Clinical and functional outcome after acetabular labral repair in patients aged older than 50 years

Tomer Ben Tov, Eyal Amar, Amir Shapira, Ely Steinberg, Ehud Atoun, Ehud Rath
Arthroscopy: the Journal of Arthroscopic & related Surgery 2014, 30 (3): 305-10

PURPOSE: To assess the clinical and functional outcome of labral repair in patients aged older than 50 years.

METHODS: We performed a prospective analysis of 20 patients aged older than 50 years who had undergone arthroscopic repair of a torn acetabular labrum (6 men and 14 women; mean age, 58 years). The indication for surgery was groin pain due to various causes with or without associated mechanical symptoms that did not respond to nonoperative treatment for more than 6 months. Intraoperatively, all patients were diagnosed with labral pathology. The mean duration of symptoms was 3.1 years (range, 0.5 to 15 years). The mean follow-up period was 22 months (range, 12 to 35 months). The outcome was prospectively measured with the modified Harris Hip Score (MHHS) and Hip Outcome Score (HOS).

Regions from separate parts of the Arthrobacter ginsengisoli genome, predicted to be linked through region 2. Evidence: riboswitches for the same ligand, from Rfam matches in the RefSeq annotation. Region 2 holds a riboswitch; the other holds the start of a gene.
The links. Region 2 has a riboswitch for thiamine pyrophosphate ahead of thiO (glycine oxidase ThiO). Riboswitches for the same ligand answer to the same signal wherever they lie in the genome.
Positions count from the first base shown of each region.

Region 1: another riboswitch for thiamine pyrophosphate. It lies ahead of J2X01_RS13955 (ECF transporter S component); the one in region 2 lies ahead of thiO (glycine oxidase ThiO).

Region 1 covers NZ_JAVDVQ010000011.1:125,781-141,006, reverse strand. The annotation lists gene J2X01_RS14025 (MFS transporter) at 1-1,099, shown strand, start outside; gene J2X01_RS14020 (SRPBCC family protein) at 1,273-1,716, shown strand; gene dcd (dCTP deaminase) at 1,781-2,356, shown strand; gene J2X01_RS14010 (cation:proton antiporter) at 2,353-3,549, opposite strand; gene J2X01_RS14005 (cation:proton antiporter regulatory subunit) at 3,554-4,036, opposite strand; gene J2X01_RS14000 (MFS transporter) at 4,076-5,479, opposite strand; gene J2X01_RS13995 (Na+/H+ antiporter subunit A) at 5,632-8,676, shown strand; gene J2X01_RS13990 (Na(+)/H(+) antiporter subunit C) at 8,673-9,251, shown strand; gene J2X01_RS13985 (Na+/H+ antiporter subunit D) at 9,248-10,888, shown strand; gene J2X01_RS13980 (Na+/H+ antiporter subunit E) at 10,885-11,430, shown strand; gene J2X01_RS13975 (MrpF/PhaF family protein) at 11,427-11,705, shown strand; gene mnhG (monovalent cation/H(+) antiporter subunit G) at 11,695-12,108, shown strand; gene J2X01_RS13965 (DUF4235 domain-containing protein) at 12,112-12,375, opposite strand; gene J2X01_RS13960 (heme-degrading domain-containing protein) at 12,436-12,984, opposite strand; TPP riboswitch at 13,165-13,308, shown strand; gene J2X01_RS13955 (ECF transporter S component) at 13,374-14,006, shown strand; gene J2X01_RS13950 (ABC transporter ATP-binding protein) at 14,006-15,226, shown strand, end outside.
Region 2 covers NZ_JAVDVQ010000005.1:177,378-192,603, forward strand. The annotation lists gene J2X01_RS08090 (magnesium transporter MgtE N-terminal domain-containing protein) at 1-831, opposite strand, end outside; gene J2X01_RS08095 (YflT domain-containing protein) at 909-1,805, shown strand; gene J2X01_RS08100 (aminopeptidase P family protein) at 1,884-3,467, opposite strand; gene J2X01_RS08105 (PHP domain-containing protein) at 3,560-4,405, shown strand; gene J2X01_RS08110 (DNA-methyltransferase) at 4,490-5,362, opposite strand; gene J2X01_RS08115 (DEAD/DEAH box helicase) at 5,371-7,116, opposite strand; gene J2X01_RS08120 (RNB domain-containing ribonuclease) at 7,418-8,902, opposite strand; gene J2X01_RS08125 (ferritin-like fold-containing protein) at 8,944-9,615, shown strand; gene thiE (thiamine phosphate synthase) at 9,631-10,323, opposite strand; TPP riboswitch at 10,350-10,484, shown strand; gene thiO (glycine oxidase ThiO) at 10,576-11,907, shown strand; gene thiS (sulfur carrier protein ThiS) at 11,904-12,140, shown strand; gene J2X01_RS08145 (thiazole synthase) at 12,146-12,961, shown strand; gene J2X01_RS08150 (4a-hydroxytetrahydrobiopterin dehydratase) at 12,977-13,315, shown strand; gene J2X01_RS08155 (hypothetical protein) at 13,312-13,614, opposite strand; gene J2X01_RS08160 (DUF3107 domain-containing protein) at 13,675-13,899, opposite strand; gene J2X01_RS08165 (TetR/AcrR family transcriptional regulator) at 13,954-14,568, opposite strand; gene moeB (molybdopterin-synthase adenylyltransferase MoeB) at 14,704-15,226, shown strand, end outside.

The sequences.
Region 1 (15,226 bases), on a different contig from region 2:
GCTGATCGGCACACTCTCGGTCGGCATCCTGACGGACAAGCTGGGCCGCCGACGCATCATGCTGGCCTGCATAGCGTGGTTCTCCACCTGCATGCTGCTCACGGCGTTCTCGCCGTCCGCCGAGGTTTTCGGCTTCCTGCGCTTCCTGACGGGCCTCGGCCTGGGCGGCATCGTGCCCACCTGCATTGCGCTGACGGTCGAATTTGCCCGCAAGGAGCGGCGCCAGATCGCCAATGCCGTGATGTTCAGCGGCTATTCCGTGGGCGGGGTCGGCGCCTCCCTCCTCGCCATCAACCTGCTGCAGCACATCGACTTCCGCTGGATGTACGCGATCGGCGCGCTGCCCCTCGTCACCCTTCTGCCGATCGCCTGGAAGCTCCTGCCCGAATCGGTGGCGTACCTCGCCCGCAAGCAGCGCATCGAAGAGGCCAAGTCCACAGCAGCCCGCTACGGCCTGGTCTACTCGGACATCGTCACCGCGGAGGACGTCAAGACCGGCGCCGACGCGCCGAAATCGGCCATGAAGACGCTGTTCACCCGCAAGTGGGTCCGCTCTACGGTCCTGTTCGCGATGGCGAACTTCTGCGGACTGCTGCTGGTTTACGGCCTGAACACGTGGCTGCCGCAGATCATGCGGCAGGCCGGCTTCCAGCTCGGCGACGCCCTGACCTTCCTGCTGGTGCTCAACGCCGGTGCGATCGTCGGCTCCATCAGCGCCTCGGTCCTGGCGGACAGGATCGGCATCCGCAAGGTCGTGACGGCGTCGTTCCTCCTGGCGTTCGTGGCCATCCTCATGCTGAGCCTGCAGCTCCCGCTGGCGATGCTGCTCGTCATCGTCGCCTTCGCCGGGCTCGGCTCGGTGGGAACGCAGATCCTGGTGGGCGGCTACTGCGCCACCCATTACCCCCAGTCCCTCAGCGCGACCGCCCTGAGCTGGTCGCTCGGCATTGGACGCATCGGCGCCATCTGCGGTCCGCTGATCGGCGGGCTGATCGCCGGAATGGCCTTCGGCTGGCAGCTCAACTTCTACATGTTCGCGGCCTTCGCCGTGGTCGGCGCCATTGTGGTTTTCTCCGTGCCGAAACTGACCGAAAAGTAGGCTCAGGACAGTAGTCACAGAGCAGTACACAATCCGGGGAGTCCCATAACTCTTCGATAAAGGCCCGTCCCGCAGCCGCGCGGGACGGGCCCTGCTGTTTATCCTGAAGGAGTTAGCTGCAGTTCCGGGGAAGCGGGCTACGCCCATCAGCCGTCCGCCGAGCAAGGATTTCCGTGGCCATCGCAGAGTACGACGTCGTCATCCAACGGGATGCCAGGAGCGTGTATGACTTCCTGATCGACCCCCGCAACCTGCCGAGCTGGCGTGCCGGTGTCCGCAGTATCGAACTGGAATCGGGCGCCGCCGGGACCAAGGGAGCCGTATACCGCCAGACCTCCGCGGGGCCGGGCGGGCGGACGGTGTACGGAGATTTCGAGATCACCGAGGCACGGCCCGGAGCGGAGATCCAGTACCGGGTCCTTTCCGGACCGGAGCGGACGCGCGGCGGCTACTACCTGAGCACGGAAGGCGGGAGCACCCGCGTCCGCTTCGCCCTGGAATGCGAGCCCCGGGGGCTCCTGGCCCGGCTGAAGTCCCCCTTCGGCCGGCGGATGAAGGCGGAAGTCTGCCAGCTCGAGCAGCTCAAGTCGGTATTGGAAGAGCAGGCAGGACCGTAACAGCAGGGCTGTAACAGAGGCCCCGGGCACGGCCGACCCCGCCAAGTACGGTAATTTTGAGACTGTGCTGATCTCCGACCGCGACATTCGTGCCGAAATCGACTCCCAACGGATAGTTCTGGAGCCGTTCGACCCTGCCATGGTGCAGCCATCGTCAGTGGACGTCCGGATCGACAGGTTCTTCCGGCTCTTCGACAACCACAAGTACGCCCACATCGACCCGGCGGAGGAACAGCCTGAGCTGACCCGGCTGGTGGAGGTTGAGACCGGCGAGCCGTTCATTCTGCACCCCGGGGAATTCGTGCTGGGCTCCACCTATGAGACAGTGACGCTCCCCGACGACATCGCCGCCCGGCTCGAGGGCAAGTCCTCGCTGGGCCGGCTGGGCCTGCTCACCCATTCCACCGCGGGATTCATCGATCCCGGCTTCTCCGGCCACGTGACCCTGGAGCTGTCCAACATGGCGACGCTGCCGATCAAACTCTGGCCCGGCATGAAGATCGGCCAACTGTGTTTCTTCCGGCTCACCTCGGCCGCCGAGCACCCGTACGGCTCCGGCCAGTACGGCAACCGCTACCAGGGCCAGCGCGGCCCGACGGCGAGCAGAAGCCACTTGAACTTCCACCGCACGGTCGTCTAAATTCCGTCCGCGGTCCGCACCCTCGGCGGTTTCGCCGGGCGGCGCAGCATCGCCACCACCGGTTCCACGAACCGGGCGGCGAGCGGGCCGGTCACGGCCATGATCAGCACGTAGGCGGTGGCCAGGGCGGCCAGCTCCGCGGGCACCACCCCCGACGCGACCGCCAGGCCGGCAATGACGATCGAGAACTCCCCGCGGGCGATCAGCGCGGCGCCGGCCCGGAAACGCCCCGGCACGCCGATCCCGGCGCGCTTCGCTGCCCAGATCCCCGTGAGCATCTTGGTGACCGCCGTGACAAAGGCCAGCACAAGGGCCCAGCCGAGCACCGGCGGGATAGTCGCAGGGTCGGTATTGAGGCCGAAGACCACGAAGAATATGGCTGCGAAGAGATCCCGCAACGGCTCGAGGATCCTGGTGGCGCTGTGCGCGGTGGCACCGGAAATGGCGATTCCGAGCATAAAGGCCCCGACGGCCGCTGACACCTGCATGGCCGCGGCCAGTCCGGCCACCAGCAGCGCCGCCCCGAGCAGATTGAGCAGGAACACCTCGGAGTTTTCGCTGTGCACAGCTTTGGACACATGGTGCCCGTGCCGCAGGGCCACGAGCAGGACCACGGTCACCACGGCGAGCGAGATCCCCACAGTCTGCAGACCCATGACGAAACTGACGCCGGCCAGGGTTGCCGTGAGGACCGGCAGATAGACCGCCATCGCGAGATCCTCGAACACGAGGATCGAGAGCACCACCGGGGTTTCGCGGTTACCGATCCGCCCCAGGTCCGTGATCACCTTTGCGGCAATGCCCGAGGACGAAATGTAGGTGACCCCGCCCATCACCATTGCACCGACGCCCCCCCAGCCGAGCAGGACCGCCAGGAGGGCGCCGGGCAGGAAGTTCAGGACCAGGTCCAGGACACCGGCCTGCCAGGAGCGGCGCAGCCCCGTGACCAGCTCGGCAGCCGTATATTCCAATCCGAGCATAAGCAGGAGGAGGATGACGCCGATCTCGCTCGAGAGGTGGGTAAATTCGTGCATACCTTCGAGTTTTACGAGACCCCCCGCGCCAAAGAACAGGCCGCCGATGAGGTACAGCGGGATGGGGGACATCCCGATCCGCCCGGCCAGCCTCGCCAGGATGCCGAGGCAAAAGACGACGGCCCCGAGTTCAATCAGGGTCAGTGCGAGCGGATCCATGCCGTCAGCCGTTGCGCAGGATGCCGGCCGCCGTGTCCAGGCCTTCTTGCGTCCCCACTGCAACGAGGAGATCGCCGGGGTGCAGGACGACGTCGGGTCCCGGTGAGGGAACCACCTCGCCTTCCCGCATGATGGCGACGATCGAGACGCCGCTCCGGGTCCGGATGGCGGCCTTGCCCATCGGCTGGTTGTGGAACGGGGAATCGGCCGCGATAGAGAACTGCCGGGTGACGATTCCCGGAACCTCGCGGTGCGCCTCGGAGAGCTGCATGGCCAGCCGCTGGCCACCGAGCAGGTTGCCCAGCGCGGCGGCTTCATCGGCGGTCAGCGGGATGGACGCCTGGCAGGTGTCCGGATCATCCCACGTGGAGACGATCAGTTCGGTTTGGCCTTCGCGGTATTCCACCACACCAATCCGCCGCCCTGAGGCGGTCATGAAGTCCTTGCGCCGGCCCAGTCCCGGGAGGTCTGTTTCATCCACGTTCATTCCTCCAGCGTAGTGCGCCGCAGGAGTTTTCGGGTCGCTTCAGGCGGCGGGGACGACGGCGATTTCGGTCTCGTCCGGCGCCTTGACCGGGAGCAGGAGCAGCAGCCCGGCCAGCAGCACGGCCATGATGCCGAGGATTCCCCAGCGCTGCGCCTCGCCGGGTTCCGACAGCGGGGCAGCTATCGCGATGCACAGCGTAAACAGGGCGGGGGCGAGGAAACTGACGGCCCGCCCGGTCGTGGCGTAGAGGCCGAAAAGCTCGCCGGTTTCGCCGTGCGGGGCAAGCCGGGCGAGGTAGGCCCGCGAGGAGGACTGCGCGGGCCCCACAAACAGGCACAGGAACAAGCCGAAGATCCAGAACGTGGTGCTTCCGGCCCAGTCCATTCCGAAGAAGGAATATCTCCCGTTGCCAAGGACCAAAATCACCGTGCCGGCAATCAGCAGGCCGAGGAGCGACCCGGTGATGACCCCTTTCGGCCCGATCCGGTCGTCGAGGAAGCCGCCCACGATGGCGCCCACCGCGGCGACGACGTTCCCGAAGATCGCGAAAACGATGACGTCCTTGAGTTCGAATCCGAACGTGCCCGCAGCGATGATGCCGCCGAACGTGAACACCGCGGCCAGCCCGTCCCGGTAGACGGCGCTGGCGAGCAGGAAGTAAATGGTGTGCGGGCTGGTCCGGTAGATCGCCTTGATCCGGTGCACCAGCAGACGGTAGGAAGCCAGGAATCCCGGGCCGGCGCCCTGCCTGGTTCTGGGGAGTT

RESULTS: The indication for surgery was femoroacetabular impingement (FAI) with cam deformity and a labral tear in 4 patients, FAI with pincer deformity and a labral tear in 1 patient, FAI with both deformities in 1 patient, a gluteus medius tear in 2 patients, and an isolated labral tear in 12 patients. Acetabular chondral lesions were present in 11 patients (55%). The mean preoperative and postoperative MHHS was 62.5 and 87.2, respectively (P < .001); the mean preoperative and postoperative HOS was 42.7 and 86.3, respectively (P < .001); and the mean preoperative and postoperative level of function during usual activities of daily living according to the HOS was 46.0% and 73.7%, respectively (P < .001). No significant difference was identified in MHHS and HOS between gender groups.

CONCLUSIONS: Arthroscopic management of FAI and labral repair in patients aged older than 50 years without significant arthritis (Tönnis grade 1 or better) are associated with significant improvement in outcome. Because of the potential importance of the labrum for long-term hip joint integrity, we advocate repair of the labrum in patients aged older than 50 years when possible.

LEVEL OF EVIDENCE: Level IV, therapeutic case series.

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